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July/August 2004Vol. 5, No. 6Uncommon Disorders in Children Who Have Been Severely Maltreated

Children who have experienced severe maltreatment are at greater risk for developing a number of uncommon behavioral and emotional disorders. Clinicians in a position to diagnose and treat these children must be aware of the symptoms of these uncommon disorders and of the increased vulnerability of these children. To provide information on some of these disorders, the May 2004 issue of Child Maltreatment focuses on recognizing and treating uncommon disorders in children and adolescents who have been severely maltreated.

Individual articles address six specific disorders, including descriptions, theories of etiology, associated behaviors, comorbid disorders, obstacles to diagnosis, and guidelines for mental health services. The six disorders are:

  • Bipolar disorder
  • Borderline personality disorder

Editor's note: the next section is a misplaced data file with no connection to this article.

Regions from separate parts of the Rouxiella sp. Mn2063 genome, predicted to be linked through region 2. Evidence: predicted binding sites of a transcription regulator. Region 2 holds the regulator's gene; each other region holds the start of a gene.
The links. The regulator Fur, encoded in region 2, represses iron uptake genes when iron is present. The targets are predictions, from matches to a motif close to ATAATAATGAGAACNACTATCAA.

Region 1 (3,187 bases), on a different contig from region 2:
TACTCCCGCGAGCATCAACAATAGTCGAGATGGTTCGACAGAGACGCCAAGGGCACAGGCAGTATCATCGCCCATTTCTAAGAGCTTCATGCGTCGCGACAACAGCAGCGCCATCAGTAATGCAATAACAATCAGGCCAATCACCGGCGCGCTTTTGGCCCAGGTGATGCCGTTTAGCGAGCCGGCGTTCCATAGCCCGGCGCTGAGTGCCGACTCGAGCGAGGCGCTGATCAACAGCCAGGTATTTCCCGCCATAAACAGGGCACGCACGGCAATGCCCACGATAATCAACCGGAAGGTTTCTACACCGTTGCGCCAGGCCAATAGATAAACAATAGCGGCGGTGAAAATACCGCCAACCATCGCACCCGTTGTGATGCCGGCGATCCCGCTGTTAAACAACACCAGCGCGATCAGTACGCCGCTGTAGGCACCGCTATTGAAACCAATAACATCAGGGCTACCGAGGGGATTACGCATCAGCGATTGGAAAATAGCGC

• Dissociative disorders
  • Reactive attachment disorder
  • Schizophrenia
  • Somatization and other somatoform disorders (physical complaints triggered by emotional distress).

The articles note that treatment may be more complex for these children due to their experience of severe abuse. Factors to consider in designing a treatment plan should include medical issues caused by the abuse, individual strengths of the child or family, the child's ability to form an attachment to an adult, possible developmental delays, and determining the full consequences of the maltreatment.

Child Maltreatment is the Journal of the American Professional Society on the Abuse of Children. Information about subscribing to this journal can be found at

Related Item

Children's Bureau Express covered this topic in "Abused Children Susceptible to Psychiatric and Substance Abuse Problems as Adults" (January/February 2001).